The main finding of our study includes a moderately negative impact of adverse childhood events on emotional management. Also important is a positive correlation of perception toward parents with emotional management, relationship management, and social emotional awareness. Warmth, autonomy and support, and involvement of both parents contributed to better emotional management among the study participants. Relationship management was better among those who perceived higher maternal involvement. Paternal involvement, autonomy and support, and warmth contributed to better social emotional awareness. Additionally, we found that scores on emotional intelligence were comparable between men and women for all domains except emotional management, which were better for men compared to women.

The novel finding in our study was that there was no significant difference in the way men and women perceived their parents in terms of warmth, autonomy and support, and involvement. Also contradictory to existing literature, male and female participants did not differ statistically in terms of exposure to number of adverse childhood events.

A longitudinal study11 showed that those who were exposed to adversities in childhood had difficulties at various levels of emotional processing and showed heightened reactivity and greater expressive suppression and rumination. Early maltreatment leading to a highly stressful environment compels an individual to develop patterns of behavior that promote vigilance and self-preservation at the cost of developing better adaptive functions.12 Emotional dysregulation resulting from adverse childhood events renders an individual vulnerable to impulsivity or behavioral inhibitions.13 Similarly, our study reports a negative impact of early adverse events on emotional intelligence of an individual, notably in the domain of emotional management.

Parental communication plays an important role in determining a child’s emotional intelligence. Those treated violently by their parents resort to an offensive or avoidant manner of communication. They have low positive emotional communication and emotional repair.14 Parental support promotes better social initiatives, whereas greater parental control leads to emotional problems and antisocial behavior.15 Our study further supports these findings. Our results, however, contradict the findings of a study16 from Tehran, which showed all dimensions of emotional intelligence to be related with perceived parenting.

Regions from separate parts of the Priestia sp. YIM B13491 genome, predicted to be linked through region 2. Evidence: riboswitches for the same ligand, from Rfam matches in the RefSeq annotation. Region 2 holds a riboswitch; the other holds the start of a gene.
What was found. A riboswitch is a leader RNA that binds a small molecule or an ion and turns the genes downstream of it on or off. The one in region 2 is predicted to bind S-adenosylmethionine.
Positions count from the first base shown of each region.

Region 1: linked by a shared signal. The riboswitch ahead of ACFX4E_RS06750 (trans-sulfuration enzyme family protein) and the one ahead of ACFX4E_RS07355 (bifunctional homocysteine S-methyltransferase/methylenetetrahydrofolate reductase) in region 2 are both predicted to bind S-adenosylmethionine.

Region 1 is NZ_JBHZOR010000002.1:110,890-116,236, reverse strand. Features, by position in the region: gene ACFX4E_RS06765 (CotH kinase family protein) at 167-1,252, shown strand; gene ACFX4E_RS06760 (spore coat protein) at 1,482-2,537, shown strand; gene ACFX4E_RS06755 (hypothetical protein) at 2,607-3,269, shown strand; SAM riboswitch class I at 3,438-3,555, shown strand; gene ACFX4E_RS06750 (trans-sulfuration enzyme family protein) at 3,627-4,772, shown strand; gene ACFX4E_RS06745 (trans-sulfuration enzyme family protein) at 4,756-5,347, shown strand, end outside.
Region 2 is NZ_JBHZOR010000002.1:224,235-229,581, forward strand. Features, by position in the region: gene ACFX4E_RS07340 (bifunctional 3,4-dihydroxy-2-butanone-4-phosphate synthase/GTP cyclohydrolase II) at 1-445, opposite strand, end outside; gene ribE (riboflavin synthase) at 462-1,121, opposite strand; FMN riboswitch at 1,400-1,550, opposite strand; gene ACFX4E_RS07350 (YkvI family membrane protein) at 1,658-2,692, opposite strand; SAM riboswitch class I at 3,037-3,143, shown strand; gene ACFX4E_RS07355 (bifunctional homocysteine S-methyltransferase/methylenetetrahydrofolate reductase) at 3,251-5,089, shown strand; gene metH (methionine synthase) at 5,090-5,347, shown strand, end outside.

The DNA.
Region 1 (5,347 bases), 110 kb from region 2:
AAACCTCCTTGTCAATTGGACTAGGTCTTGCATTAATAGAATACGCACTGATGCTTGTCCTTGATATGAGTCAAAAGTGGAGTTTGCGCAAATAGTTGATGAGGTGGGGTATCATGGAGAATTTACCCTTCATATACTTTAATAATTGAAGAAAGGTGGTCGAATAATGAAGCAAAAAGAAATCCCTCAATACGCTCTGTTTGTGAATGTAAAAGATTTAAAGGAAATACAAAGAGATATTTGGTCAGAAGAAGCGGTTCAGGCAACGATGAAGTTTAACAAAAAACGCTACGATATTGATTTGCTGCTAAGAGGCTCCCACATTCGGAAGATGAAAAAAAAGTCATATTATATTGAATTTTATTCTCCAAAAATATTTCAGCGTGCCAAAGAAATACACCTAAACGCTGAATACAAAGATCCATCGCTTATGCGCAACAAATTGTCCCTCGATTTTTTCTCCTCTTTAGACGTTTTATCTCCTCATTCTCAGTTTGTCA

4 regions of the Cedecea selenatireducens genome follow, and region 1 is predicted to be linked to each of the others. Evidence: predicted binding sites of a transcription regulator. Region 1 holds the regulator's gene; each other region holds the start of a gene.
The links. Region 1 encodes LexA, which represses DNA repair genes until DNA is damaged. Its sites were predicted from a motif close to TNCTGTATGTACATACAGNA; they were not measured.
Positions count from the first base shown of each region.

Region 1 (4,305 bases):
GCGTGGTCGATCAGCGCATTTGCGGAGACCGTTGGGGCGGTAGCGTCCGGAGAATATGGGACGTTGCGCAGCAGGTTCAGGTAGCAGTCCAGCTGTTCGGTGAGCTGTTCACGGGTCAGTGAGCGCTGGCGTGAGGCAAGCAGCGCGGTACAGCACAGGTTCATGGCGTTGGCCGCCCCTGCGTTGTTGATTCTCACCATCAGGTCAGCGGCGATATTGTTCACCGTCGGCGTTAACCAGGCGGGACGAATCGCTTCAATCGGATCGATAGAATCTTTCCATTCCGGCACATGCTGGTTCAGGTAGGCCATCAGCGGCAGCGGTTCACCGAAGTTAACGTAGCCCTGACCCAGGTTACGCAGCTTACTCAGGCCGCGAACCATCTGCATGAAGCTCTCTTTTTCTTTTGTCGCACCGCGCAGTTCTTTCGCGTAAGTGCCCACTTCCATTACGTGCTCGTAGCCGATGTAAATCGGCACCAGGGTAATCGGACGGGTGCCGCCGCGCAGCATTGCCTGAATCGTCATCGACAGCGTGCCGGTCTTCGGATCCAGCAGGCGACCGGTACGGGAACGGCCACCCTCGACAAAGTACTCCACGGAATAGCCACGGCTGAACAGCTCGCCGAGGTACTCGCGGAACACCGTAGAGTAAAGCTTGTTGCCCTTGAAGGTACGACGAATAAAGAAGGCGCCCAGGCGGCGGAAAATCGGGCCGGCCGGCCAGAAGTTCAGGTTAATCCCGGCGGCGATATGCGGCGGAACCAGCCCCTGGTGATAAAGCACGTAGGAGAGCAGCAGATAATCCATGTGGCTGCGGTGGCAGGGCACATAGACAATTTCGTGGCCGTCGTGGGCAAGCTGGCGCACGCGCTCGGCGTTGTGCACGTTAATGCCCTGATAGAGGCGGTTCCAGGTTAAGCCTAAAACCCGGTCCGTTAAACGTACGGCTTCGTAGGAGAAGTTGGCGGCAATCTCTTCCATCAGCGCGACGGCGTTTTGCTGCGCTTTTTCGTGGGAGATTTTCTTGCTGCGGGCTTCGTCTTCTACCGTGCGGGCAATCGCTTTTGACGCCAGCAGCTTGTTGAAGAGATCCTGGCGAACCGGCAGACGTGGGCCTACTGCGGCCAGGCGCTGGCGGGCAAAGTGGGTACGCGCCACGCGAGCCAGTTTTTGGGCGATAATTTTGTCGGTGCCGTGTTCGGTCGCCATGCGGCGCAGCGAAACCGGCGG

As a whole, it is believed that sex does not affect emotional intelligence; however, the difference may be visible when various domains are considered separately. Females are considered better at feeling and understanding their emotions, whereas males are considered better at regulation of emotions and withstanding pressure.17–19 The results of the current study are consistent with males being better at controlling their impulses.

Several studies20,21 report parents to be more focused on dominance, power, and negativity with boys, while they show more warmth, affiliation, and closeness to girls. This finding is suggestive of parents using controlling strategies with boys and autonomy-supportive strategies with girls.20,21  A meta-analysis22 reported sex differences between perceptions toward parents to be at a minimal level.22 Our study thus highlights a change in the trend of parenting styles. Such a finding may be a result of changing cultural mores and acceptance of the female child as at par with the male child.

Exposure to adverse childhood events has been reported to have variable association with sex. Some studies report adverse childhood events to be more common among females.23 However, a large study24 carried out in southern India reported adverse childhood events to be both more frequent and more severe among males. However, our finding that both sexes are equally predisposed to experiencing early adverse events in life contradicts the popular myth that girls are more prone to abuse.

The strength of our study is that the study population was nearly homogeneous in sex composition and thus gives a good representation of the variables across the 2 sexes. Further evaluation of interpersonal relationships and psychiatric morbidities among those who scored low on emotional intelligence would have added a new dimension to this study.

CONCLUSION

This study underscores that childhood experiences and parenting play an important role in the development of emotional intelligence. Those who experience adverse events during childhood face difficulties in the management of emotions. Children who grow up with involved, warm, and supportive parents have a higher emotional intelligence.

Clinical Points

  • Emotional intelligence is a valuable ability to combat everyday stress.
  • Early life events and perception toward parents play an important role in development of the emotional quotient.
  • Early intervention in cases of adverse childhood events and encouragement of positive parenting can aid in the development of emotionally intelligent individuals better able to adapt to stressors, eventually curtailing psychological problems and contributing to better mental health.

Submitted: November 6, 2020; accepted February 3, 2021.
Published online: October 14, 2021.
Potential conflicts of interest: None.
Funding/support: None.

Volume: 23